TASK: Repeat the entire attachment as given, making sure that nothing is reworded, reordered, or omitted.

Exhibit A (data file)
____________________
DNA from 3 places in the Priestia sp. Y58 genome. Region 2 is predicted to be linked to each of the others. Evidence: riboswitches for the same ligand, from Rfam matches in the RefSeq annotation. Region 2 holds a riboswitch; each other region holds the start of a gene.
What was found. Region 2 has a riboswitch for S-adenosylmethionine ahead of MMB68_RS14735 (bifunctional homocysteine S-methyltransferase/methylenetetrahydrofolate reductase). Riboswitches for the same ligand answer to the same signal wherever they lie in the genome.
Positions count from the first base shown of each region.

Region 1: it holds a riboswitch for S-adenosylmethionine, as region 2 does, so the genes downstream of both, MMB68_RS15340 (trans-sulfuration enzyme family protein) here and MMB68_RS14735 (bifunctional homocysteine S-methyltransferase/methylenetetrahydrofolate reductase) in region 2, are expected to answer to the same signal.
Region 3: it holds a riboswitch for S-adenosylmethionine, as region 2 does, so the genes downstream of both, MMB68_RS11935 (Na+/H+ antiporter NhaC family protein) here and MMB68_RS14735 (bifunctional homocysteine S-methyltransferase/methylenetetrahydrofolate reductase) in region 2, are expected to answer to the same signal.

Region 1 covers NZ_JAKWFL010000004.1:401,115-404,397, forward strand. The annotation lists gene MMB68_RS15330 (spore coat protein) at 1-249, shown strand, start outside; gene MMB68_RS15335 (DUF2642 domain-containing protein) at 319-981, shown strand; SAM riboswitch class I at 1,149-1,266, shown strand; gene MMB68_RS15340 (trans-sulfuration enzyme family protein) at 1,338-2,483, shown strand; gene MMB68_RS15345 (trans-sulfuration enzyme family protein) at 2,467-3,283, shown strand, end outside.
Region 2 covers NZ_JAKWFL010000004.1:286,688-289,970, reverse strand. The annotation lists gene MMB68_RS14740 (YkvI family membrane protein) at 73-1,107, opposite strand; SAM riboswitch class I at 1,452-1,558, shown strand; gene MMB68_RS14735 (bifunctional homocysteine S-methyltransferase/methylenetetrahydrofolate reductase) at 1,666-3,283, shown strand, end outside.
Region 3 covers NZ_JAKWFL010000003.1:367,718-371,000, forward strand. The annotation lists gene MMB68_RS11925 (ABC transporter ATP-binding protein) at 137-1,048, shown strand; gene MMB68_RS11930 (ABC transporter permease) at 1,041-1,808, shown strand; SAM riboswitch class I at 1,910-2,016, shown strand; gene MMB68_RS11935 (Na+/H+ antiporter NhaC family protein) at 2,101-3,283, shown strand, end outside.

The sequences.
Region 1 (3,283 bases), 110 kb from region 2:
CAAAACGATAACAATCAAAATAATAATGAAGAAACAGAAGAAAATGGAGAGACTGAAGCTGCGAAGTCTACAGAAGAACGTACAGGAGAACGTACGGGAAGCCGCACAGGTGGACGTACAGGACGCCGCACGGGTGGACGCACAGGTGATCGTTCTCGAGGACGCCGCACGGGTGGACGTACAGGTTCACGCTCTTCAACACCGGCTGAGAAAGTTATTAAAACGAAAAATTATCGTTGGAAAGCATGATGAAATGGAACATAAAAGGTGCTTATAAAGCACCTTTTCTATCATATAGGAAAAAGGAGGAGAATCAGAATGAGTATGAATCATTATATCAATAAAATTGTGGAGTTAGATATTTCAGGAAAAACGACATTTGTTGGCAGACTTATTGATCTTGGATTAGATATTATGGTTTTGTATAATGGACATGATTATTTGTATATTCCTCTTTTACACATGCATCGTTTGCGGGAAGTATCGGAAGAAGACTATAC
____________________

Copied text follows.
DNA from 3 places in the Priestia sp. Y58 genome. Region 2 is predicted to be linked to each of the others. Evidence: riboswitches for the same ligand, from Rfam matches in the RefSeq annotation. Region 2 holds a riboswitch; each other region holds the start of a gene.
What was found. Region 2 has a riboswitch for S-adenosylmethionine ahead of MMB68_RS14735 (bifunctional homocysteine S-methyltransferase/methylenetetrahydrofolate reductase). Riboswitches for the same ligand answer to the same signal wherever they lie in the genome.
Positions count from the first base shown of each region.

Region 1: it holds a riboswitch for S-adenosylmethionine, as region 2 does, so the genes downstream of both, MMB68_RS15340 (trans-sulfuration enzyme family protein) here and MMB68_RS14735 (bifunctional homocysteine S-methyltransferase/methylenetetrahydrofolate reductase) in region 2, are expected to answer to the same signal.
Region 3: it holds a riboswitch for S-adenosylmethionine, as region 2 does, so the genes downstream of both, MMB68_RS11935 (Na+/H+ antiporter NhaC family protein) here and MMB68_RS14735 (bifunctional homocysteine S-methyltransferase/methylenetetrahydrofolate reductase) in region 2, are expected to answer to the same signal.

Region 1 covers NZ_JAKWFL010000004.1:401,115-404,397, forward strand. The annotation lists gene MMB68_RS15330 (spore coat protein) at 1-249, shown strand, start outside; gene MMB68_RS15335 (DUF2642 domain-containing protein) at 319-981, shown strand; SAM riboswitch class I at 1,149-1,266, shown strand; gene MMB68_RS15340 (trans-sulfuration enzyme family protein) at 1,338-2,483, shown strand; gene MMB68_RS15345 (trans-sulfuration enzyme family protein) at 2,467-3,283, shown strand, end outside.
Region 2 covers NZ_JAKWFL010000004.1:286,688-289,970, reverse strand. The annotation lists gene MMB68_RS14740 (YkvI family membrane protein) at 73-1,107, opposite strand; SAM riboswitch class I at 1,452-1,558, shown strand; gene MMB68_RS14735 (bifunctional homocysteine S-methyltransferase/methylenetetrahydrofolate reductase) at 1,666-3,283, shown strand, end outside.
Region 3 covers NZ_JAKWFL010000003.1:367,718-371,000, forward strand. The annotation lists gene MMB68_RS11925 (ABC transporter ATP-binding protein) at 137-1,048, shown strand; gene MMB68_RS11930 (ABC transporter permease) at 1,041-1,808, shown strand; SAM riboswitch class I at 1,910-2,016, shown strand; gene MMB68_RS11935 (Na+/H+ antiporter NhaC family protein) at 2,101-3,283, shown strand, end outside.

The sequences.
Region 1 (3,283 bases), 110 kb from region 2:
CAAAACGATAACAATCAAAATAATAATGAAGAAACAGAAGAAAATGGAGAGACTGAAGCTGCGAAGTCTACAGAAGAACGTACAGGAGAACGTACGGGAAGCCGCACAGGTGGACGTACAGGACGCCGCACGGGTGGACGCACAGGTGATCGTTCTCGAGGACGCCGCACGGGTGGACGTACAGGTTCACGCTCTTCAACACCGGCTGAGAAAGTTATTAAAACGAAAAATTATCGTTGGAAAGCATGATGAAATGGAACATAAAAGGTGCTTATAAAGCACCTTTTCTATCATATAGGAAAAAGGAGGAGAATCAGAATGAGTATGAATCATTATATCAATAAAATTGTGGAGTTAGATATTTCAGGAAAAACGACATTTGTTGGCAGACTTATTGATCTTGGATTAGATATTATGGTTTTGTATAATGGACATGATTATTTGTATATTCCTCTTTTACACATGCATCGTTTGCGGGAAGTATCGGAAGAAGACTATAC